* Introduction

* Pre-Birth           Mother Care

* Birth

* Bringing your    New Baby          Home

* Inoculations

* Feeding your    Baby

* Drugs

* Diapers

* Washing

* Clothes

* Sickness

* Babysitters

* Friends

* Walking

* Watching

* Playing,    Reading &    Teaching

* Toys

* Jewelry

* Smoking

* Body Parts

* Singing

* Pictures

* After Birth    Mother Care

* Mosquito    Spray and    Coils

* Fans

* Kids and    Animals

* Sanitation &    Cleaning

* Girls and Boys

Injuries & Sickness

   All babies get sick. On average, your baby will get a cold or flu 4 - 6 times a year. They will scratch their eyes and face with their fingernails, get diaper rash, cut their arms and legs, have earaches, and bad stomachs. They may show an allergic reaction to certain foods or drugs. They will fall down and hit their heads against walls, furniture and the floor. The will have fevers and cry after an inoculation. They will get mosquito bites, and bites from other bugs. This is common for all babies.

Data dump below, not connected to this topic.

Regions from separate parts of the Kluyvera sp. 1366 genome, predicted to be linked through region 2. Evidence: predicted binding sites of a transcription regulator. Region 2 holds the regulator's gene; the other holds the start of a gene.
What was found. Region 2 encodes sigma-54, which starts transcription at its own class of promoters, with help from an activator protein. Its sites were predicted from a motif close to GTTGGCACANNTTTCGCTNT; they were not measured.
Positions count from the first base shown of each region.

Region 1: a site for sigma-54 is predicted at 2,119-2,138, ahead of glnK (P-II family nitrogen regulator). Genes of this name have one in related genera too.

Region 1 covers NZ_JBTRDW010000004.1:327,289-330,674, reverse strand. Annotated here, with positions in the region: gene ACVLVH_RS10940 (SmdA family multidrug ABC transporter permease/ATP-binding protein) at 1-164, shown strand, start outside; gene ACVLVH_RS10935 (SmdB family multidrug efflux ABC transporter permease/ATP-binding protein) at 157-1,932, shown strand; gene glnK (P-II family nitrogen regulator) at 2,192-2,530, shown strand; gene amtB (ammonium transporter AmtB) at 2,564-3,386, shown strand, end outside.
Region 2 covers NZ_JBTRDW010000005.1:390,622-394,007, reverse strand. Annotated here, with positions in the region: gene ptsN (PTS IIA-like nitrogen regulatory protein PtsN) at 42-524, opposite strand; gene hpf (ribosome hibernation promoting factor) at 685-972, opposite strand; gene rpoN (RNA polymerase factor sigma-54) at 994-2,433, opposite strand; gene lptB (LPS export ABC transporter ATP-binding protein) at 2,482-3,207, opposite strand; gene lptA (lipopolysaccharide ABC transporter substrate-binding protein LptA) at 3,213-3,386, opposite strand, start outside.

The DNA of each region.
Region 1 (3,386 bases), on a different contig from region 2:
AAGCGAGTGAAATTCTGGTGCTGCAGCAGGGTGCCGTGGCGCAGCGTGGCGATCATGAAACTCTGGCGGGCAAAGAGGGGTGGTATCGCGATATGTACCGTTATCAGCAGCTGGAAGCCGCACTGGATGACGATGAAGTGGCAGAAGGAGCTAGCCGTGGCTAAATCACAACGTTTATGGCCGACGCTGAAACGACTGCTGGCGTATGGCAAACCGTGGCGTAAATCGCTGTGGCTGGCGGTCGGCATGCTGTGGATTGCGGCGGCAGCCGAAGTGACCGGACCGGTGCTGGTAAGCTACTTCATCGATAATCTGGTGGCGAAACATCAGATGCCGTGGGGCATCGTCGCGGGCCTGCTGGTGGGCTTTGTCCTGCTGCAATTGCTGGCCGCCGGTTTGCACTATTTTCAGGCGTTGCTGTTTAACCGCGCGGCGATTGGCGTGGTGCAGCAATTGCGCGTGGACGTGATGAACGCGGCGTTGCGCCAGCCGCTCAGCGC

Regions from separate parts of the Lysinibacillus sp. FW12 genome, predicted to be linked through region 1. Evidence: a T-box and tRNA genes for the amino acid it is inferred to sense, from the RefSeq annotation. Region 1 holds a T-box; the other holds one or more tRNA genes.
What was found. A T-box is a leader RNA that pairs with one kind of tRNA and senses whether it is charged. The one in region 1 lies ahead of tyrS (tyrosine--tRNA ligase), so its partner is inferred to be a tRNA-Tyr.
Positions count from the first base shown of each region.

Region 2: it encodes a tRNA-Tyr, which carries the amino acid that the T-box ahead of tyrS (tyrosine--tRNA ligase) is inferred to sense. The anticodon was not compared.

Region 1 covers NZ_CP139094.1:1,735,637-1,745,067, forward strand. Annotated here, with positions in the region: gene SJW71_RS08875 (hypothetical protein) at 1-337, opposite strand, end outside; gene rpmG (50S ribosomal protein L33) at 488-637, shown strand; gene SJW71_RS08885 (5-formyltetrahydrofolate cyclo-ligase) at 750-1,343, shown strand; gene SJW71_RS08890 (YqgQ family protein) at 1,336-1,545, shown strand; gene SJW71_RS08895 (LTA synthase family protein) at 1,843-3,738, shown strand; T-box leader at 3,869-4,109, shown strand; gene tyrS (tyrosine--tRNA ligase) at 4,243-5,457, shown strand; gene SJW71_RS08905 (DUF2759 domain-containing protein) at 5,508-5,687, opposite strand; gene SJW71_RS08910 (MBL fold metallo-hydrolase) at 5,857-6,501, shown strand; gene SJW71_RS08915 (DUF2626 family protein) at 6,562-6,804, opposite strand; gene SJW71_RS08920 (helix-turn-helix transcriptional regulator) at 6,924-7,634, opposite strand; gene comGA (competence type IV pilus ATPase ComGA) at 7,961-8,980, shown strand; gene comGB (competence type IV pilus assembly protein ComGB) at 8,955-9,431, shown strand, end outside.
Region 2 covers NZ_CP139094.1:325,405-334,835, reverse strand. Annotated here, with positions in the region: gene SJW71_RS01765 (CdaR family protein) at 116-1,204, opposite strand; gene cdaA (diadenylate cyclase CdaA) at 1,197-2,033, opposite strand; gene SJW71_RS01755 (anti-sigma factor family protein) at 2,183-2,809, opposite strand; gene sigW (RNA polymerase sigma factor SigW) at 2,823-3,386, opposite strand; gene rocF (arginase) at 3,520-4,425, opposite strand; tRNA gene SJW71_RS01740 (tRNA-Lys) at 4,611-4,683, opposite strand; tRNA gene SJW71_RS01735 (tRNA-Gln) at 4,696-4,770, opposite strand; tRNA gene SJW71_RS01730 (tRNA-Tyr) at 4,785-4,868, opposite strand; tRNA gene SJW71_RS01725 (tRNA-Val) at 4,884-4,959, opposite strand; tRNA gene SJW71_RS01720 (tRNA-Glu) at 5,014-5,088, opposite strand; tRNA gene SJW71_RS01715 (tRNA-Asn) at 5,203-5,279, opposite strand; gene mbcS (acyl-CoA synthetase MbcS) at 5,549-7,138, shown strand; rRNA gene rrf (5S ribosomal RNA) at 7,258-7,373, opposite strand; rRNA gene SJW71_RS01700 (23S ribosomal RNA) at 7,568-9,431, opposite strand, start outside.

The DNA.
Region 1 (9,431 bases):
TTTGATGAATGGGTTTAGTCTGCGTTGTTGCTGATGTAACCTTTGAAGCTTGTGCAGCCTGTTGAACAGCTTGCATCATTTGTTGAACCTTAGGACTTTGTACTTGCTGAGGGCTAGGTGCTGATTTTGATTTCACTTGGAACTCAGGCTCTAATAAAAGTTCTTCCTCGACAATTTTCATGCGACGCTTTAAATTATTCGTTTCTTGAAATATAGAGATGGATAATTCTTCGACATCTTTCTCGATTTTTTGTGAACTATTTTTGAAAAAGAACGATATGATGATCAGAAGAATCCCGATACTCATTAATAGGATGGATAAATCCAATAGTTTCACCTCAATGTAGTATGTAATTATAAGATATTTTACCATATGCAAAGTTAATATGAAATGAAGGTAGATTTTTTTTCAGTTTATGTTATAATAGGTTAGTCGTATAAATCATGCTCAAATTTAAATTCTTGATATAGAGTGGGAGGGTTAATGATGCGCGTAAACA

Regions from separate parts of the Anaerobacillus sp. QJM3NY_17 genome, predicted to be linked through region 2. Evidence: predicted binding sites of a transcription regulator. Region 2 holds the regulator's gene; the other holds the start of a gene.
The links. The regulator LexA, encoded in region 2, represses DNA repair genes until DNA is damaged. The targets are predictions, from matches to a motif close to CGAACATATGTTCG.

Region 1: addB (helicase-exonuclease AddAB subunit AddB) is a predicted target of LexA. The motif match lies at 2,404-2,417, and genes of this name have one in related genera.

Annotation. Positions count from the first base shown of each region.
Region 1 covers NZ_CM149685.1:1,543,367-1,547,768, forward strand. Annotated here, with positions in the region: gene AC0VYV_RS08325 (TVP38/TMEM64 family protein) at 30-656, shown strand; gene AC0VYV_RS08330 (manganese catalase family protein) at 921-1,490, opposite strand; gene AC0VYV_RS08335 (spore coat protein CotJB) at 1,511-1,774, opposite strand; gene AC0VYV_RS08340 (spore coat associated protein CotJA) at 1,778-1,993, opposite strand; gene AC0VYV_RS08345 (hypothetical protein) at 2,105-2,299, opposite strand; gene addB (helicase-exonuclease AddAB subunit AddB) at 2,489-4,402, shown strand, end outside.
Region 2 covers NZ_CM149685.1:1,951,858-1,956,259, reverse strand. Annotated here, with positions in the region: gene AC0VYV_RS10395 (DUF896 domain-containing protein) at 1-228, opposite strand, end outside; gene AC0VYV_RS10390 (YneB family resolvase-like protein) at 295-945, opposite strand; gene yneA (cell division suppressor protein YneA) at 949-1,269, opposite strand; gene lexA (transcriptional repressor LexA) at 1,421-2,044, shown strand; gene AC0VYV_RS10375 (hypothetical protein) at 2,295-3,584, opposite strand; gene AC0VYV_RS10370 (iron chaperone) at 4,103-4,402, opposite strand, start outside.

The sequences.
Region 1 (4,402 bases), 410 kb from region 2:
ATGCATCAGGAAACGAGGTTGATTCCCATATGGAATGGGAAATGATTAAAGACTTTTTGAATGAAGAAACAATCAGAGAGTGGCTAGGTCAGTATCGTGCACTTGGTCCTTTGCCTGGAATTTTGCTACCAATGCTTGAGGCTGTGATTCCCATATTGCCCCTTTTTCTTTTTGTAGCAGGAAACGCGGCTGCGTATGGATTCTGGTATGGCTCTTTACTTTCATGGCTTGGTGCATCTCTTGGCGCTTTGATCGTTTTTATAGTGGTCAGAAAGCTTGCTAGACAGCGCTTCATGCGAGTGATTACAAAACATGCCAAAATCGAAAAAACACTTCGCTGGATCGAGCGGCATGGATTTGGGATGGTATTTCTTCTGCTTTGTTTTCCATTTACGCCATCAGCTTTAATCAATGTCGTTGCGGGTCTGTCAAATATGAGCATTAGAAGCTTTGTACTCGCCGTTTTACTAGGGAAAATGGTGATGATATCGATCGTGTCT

Your job is to make sure that none of this happens, and when it does, to take care of it immediately. Babies can't tell you where it hurts, when it started, how much it hurts. But by careful observation, you can figure out where most of the problems are coming from.

   Many sickness happen to babies because they have no immunity to that particular disease. Once you get a flu and recover from it, your body knows how to stop that particular flu in the future, before you get sick. Diseases also come from other people who are sick or carry a sickness in their blood, when they have contact with your baby. Diseases can also come from animals, bugs, food and anything else touching the skin, eyes, or in the mouth, and in the air.

   Most injuries and sicknesses can be fixed in the home without going outside for help. Some require immediate medical attention. You must know what to do, and when to do it, in every situation, to keep your baby healthy and alive. You need to know observe your child when she is healthy, so you know when something is wrong.

   This book does not cover diseases and treatments, so you need to seek information elsewhere, but we do have some advice:

* When changing diapers, look for any problems in the genitals, and around the waist.

* It is usually better to avoid injuries than to deal with fixing one after it happens. Sometimes, you want to let your baby get a small injury, like bumping their head softly into the wall, so that they learn. Most injuries to babies happen when you are not paying attention.